Much praise has been heaped on the Kazimir Malevich exhibition at the Tate Modern in London, the first major retrospective of the artist’s work for 25 years, which runs until 26th October. Malevich was born in Kiev in 1879 and his life coincided with an extraordinarily volatile and fertile period of Russian history. The paintings have been displayed in more or less chronological order, enabling visitors to track how Malevich’s thinking and art changed in response to the cataclysmic events he was living through.
The pivotal piece of the exhibition is Black Square, which Malevich created as the logical culmination of his ideas about an art divorced from the need to represent the natural world and thus completely free from the constraints and traditions of figurative painting.
The paint itself is quite textured, with brush strokes and faint gradations of colour clearly visible within the whitish border. The black square itself has acquired further texture as a result of extensive cracking of the paint. These days, original 1915 canvas is too fragile to be moved from its home in the Tretyakov Gallery in Moscow, with the result that the version on display in London is one of three copies Malevich made in the years that followed.
For all its simplicity, the image presented is incredibly haunting, signifying as it does both an ending and a beginning. It’s impossible to view it without considering the historical context; a Russia on the brink of revolution, careening at full speed towards an abyss of orgiastic destruction.
What is in hindsight particularly heart-breaking is the overwhelming sense of new possibility, an unwavering confidence in an as yet unknown future. It must have felt truly amazing to be an artist like Malevich, with both the skill and the licence to reimagine the world in every detail.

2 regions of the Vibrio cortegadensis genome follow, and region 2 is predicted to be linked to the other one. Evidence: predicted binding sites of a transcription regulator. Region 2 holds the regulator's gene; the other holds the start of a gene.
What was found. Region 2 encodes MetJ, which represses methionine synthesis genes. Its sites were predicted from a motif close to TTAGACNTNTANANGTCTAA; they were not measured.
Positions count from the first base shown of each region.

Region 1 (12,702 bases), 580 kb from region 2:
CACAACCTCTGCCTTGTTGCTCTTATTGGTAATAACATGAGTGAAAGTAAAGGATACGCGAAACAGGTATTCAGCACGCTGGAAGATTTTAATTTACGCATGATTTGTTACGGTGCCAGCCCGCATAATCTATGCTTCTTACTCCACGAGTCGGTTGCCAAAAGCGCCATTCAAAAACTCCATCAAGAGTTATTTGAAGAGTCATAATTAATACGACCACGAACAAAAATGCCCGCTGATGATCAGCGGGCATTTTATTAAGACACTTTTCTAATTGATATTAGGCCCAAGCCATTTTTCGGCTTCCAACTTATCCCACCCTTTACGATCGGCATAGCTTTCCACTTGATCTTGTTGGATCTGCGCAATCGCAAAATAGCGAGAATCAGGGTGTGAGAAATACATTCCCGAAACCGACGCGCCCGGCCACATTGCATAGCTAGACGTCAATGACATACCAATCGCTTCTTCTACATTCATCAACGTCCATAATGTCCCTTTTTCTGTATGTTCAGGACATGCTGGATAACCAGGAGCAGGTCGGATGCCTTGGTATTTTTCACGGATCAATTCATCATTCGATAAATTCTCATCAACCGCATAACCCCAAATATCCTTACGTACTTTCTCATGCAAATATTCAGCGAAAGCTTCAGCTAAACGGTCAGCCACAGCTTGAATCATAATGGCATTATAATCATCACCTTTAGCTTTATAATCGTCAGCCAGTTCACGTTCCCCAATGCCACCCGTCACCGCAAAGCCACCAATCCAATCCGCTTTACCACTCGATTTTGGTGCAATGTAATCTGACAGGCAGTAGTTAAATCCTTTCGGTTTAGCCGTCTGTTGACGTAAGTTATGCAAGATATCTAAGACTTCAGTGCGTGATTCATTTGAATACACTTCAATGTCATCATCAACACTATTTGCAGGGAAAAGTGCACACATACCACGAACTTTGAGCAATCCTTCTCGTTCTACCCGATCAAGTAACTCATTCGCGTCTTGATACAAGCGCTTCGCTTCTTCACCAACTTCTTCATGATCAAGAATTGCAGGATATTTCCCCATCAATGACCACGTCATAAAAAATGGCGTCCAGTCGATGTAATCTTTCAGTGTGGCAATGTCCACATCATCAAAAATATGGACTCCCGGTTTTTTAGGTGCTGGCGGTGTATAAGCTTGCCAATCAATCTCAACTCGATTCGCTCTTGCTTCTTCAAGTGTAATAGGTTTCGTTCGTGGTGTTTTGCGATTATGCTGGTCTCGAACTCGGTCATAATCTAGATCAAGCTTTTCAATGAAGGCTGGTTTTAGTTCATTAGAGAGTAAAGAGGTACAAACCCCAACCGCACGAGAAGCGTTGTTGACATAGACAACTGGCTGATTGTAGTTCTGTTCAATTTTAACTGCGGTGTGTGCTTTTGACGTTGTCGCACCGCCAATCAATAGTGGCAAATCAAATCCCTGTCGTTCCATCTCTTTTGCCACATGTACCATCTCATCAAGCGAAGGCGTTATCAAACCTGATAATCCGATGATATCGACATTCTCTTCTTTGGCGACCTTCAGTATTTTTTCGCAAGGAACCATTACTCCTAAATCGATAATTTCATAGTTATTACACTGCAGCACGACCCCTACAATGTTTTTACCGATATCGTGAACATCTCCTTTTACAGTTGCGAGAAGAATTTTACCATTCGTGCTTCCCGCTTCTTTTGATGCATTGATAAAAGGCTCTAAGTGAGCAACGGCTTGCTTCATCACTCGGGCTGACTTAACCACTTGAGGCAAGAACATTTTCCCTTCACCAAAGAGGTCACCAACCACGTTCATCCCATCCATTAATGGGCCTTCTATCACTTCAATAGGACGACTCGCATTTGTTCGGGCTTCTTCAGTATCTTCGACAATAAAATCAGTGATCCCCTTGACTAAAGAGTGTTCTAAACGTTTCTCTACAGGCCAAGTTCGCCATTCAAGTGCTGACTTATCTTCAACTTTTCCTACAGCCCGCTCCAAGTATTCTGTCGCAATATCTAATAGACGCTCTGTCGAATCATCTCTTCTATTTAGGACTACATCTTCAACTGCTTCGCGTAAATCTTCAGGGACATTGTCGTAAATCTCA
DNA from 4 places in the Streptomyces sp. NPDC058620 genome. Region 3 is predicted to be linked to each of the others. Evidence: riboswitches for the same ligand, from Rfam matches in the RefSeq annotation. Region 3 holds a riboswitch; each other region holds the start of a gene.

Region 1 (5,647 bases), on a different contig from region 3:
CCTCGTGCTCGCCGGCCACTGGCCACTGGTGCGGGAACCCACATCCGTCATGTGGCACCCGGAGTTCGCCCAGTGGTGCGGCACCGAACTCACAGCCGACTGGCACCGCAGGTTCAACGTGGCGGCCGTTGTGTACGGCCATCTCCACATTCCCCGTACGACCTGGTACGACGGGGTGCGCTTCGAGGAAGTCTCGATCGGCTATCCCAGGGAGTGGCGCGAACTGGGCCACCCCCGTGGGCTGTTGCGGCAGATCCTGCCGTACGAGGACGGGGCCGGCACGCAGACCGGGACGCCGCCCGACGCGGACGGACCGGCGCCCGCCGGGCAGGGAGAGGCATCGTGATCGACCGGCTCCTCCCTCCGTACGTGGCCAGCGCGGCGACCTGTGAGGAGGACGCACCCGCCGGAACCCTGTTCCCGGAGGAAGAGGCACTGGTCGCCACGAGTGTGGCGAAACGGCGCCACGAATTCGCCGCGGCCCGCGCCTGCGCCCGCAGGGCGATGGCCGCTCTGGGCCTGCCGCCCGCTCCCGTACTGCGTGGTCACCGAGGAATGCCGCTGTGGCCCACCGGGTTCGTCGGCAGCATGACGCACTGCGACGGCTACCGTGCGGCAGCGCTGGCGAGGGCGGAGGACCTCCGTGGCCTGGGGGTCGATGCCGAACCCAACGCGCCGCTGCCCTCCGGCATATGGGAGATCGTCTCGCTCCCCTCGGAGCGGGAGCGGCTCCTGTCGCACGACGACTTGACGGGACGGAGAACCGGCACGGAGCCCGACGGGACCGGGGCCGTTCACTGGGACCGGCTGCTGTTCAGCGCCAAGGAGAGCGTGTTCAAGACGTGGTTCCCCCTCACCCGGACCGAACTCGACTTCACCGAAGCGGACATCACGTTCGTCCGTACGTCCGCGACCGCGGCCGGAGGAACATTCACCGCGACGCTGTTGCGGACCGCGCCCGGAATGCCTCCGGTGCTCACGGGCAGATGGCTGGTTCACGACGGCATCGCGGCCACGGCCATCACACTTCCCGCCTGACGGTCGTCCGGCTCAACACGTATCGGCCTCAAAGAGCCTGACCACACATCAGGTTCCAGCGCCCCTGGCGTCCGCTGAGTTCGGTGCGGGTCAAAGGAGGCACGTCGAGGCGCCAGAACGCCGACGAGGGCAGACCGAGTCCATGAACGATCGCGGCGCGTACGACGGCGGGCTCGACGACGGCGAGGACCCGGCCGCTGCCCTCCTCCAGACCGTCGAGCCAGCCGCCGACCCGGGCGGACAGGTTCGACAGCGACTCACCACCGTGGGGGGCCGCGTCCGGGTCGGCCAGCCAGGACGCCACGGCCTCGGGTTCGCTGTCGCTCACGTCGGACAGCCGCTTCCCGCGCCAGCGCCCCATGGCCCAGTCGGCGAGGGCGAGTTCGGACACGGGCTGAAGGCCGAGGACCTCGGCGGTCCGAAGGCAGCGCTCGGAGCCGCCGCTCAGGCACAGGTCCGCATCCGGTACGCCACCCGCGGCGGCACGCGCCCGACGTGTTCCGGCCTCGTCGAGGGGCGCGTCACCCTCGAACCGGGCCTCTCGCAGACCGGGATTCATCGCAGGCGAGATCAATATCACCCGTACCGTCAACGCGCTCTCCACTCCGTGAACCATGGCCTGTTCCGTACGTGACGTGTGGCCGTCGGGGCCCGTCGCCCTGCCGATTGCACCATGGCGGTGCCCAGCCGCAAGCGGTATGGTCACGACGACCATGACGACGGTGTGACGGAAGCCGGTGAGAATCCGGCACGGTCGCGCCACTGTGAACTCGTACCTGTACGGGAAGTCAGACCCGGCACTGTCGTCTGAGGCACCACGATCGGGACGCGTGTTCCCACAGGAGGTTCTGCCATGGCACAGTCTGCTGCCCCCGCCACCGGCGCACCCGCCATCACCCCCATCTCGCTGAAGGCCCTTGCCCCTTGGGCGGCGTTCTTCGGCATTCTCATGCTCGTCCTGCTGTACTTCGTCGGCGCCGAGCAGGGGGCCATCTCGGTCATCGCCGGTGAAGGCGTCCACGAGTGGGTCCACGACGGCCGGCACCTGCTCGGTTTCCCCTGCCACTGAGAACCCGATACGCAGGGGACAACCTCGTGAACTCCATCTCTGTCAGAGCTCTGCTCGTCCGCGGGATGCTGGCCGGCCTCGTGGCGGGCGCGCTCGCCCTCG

Viewed in this way, Black Square becomes a void pregnant with possibility. What it made me feel was a sense of the universe in the seconds before the big bang, pulsating with pent up energy at the very instant it explodes into life.
In the years following the creation of Black Square, Malevich initiated a movement known as Suprematism and produced a series of canvases featuring shapes of various colours, usually on a white background. These images convey a sense of dynamic fragmentation, as if a fist has been slammed onto the surface of a table and Malevich had somehow managed to capture the moment when all the objects on top of it have flown up into the air. Later yet, he created a series of images dissolving at the edges and fading to white; what he called the end of art.
In the 1920s, Malevich abandoned painting and turned to teaching instead. By this time, the pieces thrown up by the Russian revolution had come back to earth and resettled in a new reality. Although by this time he was beginning to find a new audience abroad, Malevich found himself falling foul of the Stalinist regime and its retrograde ideas about art. He was arrested for a short period in 1930 and died of cancer soon after. The original Black Square, and the ground-breaking ideas it exemplified, disappeared from public view, not to re-emerge for more than quarter of a century.